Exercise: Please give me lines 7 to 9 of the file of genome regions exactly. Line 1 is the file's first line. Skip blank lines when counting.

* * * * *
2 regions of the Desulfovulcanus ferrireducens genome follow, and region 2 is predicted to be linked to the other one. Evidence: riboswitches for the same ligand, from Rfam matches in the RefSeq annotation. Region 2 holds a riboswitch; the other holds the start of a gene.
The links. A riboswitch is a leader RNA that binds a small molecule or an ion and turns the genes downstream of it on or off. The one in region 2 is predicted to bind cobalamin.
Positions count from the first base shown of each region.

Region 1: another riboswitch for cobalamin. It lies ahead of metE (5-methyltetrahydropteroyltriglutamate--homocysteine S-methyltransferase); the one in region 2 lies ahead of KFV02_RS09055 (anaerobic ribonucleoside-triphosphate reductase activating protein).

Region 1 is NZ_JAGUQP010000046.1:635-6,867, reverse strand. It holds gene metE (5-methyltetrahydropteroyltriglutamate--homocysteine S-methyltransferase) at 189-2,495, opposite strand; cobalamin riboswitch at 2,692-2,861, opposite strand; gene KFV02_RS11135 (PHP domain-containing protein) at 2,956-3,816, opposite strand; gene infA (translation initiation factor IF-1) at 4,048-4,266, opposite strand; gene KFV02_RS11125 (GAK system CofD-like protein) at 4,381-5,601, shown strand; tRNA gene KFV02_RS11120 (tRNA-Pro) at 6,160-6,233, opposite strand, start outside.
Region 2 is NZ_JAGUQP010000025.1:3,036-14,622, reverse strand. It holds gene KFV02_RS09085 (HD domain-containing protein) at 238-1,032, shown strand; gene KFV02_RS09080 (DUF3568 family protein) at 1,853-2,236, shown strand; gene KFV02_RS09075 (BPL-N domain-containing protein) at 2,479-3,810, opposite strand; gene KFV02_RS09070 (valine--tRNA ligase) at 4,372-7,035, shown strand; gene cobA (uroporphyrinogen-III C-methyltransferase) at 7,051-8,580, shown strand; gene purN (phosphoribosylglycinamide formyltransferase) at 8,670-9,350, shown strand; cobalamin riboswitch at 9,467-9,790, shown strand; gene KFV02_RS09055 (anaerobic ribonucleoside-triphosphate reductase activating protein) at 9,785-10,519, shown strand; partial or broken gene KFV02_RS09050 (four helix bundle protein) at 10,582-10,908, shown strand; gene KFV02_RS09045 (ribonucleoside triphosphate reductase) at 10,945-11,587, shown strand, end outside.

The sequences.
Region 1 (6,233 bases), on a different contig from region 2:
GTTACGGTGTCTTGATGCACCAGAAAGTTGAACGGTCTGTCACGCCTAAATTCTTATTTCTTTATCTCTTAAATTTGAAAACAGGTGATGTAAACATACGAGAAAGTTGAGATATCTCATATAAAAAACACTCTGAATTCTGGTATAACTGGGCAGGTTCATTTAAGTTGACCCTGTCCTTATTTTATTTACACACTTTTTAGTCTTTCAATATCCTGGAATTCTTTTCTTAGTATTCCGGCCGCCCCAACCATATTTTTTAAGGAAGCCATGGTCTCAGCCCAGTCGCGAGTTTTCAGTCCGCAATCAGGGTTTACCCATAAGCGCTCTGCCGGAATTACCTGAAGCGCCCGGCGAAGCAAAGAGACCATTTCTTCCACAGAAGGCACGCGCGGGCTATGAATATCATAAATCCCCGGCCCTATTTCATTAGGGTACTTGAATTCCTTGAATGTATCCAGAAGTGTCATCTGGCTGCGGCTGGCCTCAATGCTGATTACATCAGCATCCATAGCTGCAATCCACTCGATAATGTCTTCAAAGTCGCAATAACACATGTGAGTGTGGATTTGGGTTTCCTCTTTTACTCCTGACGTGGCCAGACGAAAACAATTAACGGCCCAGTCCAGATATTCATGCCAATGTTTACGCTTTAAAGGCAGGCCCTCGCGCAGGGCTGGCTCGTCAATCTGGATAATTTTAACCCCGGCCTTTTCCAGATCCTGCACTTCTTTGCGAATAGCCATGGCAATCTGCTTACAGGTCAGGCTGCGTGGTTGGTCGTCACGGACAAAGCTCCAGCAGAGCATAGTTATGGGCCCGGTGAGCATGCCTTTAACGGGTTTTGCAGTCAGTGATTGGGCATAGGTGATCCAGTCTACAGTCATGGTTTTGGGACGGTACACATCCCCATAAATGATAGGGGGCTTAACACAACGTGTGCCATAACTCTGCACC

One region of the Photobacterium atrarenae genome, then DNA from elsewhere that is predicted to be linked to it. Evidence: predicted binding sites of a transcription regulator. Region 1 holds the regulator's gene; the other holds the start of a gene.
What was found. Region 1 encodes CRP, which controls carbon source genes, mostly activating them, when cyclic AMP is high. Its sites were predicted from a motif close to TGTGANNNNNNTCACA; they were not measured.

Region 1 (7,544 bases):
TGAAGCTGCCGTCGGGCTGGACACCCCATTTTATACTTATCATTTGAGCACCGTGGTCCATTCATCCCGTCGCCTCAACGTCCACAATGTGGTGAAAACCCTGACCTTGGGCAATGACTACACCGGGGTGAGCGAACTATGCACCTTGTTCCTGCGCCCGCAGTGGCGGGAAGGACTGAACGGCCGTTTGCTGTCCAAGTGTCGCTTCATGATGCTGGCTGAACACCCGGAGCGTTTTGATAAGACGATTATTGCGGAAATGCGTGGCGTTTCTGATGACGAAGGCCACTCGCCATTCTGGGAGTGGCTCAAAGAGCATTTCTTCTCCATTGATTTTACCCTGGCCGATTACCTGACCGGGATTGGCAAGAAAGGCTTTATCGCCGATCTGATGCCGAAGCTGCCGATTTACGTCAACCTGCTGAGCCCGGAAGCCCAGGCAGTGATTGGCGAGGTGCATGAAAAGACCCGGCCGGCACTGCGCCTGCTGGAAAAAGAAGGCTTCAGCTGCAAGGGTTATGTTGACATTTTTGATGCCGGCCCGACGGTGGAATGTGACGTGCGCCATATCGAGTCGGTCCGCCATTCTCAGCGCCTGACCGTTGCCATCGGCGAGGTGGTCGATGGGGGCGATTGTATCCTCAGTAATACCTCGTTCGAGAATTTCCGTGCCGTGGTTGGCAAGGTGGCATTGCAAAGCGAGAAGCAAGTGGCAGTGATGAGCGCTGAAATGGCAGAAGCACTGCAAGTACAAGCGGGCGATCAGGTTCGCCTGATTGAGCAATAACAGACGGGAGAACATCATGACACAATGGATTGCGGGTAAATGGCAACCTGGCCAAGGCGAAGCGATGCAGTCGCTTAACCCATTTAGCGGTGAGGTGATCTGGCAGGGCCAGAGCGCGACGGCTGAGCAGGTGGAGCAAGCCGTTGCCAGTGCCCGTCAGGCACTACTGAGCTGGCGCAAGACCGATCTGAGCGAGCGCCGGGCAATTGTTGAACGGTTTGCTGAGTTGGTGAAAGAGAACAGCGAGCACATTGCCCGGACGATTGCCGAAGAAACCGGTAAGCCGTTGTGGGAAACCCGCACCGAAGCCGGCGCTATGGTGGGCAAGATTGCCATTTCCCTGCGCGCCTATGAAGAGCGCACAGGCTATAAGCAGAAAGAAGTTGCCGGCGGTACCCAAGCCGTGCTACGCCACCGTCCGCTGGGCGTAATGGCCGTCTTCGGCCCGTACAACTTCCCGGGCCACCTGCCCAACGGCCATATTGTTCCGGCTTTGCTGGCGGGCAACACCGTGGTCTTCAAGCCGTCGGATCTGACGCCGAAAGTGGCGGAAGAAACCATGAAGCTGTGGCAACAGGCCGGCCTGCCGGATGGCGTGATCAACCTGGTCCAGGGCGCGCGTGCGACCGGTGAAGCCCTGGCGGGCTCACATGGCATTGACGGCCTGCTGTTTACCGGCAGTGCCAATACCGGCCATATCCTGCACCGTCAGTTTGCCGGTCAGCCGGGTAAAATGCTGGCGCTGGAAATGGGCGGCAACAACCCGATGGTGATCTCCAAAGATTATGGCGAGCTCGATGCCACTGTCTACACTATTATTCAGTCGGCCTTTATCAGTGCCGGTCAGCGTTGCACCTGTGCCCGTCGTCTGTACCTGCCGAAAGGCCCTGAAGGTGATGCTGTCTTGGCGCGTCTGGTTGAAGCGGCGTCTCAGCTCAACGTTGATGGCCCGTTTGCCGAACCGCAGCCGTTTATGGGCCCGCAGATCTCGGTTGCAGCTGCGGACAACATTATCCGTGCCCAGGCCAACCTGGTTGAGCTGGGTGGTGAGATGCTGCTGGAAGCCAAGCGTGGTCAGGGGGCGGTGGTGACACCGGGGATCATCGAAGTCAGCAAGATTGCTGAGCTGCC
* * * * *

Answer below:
The sequences.
Region 1 (6,233 bases), on a different contig from region 2:
GTTACGGTGTCTTGATGCACCAGAAAGTTGAACGGTCTGTCACGCCTAAATTCTTATTTCTTTATCTCTTAAATTTGAAAACAGGTGATGTAAACATACGAGAAAGTTGAGATATCTCATATAAAAAACACTCTGAATTCTGGTATAACTGGGCAGGTTCATTTAAGTTGACCCTGTCCTTATTTTATTTACACACTTTTTAGTCTTTCAATATCCTGGAATTCTTTTCTTAGTATTCCGGCCGCCCCAACCATATTTTTTAAGGAAGCCATGGTCTCAGCCCAGTCGCGAGTTTTCAGTCCGCAATCAGGGTTTACCCATAAGCGCTCTGCCGGAATTACCTGAAGCGCCCGGCGAAGCAAAGAGACCATTTCTTCCACAGAAGGCACGCGCGGGCTATGAATATCATAAATCCCCGGCCCTATTTCATTAGGGTACTTGAATTCCTTGAATGTATCCAGAAGTGTCATCTGGCTGCGGCTGGCCTCAATGCTGATTACATCAGCATCCATAGCTGCAATCCACTCGATAATGTCTTCAAAGTCGCAATAACACATGTGAGTGTGGATTTGGGTTTCCTCTTTTACTCCTGACGTGGCCAGACGAAAACAATTAACGGCCCAGTCCAGATATTCATGCCAATGTTTACGCTTTAAAGGCAGGCCCTCGCGCAGGGCTGGCTCGTCAATCTGGATAATTTTAACCCCGGCCTTTTCCAGATCCTGCACTTCTTTGCGAATAGCCATGGCAATCTGCTTACAGGTCAGGCTGCGTGGTTGGTCGTCACGGACAAAGCTCCAGCAGAGCATAGTTATGGGCCCGGTGAGCATGCCTTTAACGGGTTTTGCAGTCAGTGATTGGGCATAGGTGATCCAGTCTACAGTCATGGTTTTGGGACGGTACACATCCCCATAAATGATAGGGGGCTTAACACAACGTGTGCCATAACTCTGCACC